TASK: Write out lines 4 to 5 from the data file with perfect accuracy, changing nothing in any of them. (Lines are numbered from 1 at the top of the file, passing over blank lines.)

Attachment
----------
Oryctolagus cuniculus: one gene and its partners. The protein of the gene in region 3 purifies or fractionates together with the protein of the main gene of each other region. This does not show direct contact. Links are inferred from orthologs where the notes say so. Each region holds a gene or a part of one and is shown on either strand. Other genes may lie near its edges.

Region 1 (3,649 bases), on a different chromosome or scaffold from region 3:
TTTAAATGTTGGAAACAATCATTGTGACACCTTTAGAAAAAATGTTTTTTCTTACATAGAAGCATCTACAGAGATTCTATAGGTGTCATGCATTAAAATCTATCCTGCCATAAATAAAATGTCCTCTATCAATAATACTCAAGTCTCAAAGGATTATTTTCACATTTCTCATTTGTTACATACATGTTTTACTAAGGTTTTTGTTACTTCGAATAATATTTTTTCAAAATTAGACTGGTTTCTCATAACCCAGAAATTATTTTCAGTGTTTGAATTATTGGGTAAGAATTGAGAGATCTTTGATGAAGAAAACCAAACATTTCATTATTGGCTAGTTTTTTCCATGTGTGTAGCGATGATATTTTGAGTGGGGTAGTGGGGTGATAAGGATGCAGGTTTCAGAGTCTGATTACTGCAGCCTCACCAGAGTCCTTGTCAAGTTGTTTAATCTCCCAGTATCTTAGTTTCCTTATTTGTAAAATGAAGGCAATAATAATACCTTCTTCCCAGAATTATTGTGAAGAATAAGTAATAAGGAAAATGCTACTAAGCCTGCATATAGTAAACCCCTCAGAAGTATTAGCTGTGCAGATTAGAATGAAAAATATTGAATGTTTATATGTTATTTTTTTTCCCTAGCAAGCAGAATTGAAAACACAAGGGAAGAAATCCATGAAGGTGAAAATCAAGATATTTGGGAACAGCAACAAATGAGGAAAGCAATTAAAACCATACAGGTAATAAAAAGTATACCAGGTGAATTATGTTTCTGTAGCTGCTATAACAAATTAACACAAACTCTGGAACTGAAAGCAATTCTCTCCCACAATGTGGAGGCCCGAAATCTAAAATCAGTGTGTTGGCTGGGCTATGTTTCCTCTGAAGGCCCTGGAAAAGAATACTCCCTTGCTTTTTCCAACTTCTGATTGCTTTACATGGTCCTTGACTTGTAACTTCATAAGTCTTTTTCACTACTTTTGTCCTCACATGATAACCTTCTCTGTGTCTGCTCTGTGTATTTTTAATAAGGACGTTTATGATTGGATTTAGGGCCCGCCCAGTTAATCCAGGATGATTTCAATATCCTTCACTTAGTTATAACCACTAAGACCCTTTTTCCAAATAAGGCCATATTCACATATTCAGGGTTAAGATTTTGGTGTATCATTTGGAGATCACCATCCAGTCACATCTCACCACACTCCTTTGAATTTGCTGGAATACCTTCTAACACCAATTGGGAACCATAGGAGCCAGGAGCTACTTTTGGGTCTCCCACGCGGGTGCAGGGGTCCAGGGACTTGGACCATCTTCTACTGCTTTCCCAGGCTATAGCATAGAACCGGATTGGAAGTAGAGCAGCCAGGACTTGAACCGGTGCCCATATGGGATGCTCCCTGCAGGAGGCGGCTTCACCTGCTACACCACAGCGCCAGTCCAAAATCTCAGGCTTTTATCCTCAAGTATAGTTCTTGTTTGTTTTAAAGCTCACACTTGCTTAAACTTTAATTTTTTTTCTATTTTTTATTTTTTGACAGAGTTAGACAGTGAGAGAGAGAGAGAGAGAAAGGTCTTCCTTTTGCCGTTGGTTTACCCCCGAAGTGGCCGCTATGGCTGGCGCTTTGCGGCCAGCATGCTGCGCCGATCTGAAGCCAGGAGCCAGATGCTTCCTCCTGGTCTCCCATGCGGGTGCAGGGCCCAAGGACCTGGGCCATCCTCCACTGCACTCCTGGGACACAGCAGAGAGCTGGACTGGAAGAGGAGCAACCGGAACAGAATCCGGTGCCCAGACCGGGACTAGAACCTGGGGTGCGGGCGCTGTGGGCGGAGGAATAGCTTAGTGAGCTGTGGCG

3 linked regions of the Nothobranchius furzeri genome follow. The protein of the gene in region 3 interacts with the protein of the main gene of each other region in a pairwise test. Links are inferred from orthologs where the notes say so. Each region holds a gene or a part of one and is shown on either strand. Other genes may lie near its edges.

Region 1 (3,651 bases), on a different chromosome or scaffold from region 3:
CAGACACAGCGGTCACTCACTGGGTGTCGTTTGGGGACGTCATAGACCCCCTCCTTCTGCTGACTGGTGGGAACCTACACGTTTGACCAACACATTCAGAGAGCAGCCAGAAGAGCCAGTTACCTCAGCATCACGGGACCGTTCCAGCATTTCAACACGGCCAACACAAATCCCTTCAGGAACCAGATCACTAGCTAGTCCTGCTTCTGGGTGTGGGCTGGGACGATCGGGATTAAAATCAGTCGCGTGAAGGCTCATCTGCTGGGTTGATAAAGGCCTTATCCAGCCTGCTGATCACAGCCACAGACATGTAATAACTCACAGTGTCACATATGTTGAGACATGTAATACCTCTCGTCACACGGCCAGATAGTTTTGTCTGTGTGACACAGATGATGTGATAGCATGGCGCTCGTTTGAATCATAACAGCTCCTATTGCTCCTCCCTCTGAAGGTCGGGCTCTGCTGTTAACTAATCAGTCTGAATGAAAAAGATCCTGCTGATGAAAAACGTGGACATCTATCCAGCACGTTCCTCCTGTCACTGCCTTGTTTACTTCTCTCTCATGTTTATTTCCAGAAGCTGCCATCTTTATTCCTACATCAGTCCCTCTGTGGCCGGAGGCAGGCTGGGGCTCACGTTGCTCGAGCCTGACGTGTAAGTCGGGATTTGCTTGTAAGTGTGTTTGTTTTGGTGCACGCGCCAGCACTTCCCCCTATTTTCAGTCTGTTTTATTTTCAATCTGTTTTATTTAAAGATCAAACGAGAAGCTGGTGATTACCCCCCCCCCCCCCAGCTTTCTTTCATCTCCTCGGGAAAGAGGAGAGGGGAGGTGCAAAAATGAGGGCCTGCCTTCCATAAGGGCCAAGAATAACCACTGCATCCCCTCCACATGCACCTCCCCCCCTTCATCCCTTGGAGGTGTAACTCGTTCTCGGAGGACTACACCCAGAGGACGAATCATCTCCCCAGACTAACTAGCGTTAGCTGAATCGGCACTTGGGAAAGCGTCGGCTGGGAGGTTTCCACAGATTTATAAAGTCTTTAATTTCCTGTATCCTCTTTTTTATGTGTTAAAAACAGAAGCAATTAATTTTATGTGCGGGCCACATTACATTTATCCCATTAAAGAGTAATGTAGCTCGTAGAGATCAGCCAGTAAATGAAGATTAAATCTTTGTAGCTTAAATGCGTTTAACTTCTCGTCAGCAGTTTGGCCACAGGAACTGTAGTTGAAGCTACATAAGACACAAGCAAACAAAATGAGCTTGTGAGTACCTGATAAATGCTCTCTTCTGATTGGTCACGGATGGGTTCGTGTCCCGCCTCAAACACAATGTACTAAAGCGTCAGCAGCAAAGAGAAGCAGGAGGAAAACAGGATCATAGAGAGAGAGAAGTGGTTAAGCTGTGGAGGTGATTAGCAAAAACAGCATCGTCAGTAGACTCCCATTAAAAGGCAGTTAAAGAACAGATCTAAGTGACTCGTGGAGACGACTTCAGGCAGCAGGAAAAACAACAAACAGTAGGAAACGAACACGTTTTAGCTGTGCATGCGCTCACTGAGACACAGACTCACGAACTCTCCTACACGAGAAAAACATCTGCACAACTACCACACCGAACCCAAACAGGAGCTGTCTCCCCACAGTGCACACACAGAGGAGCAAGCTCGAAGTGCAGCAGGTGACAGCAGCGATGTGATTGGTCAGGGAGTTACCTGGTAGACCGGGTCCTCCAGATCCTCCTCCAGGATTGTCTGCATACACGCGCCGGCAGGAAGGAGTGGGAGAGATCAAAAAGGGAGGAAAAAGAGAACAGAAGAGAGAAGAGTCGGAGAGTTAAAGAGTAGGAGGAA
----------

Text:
3 linked regions of the Nothobranchius furzeri genome follow. The protein of the gene in region 3 interacts with the protein of the main gene of each other region in a pairwise test. Links are inferred from orthologs where the notes say so. Each region holds a gene or a part of one and is shown on either strand. Other genes may lie near its edges.

Region 1 (3,651 bases), on a different chromosome or scaffold from region 3: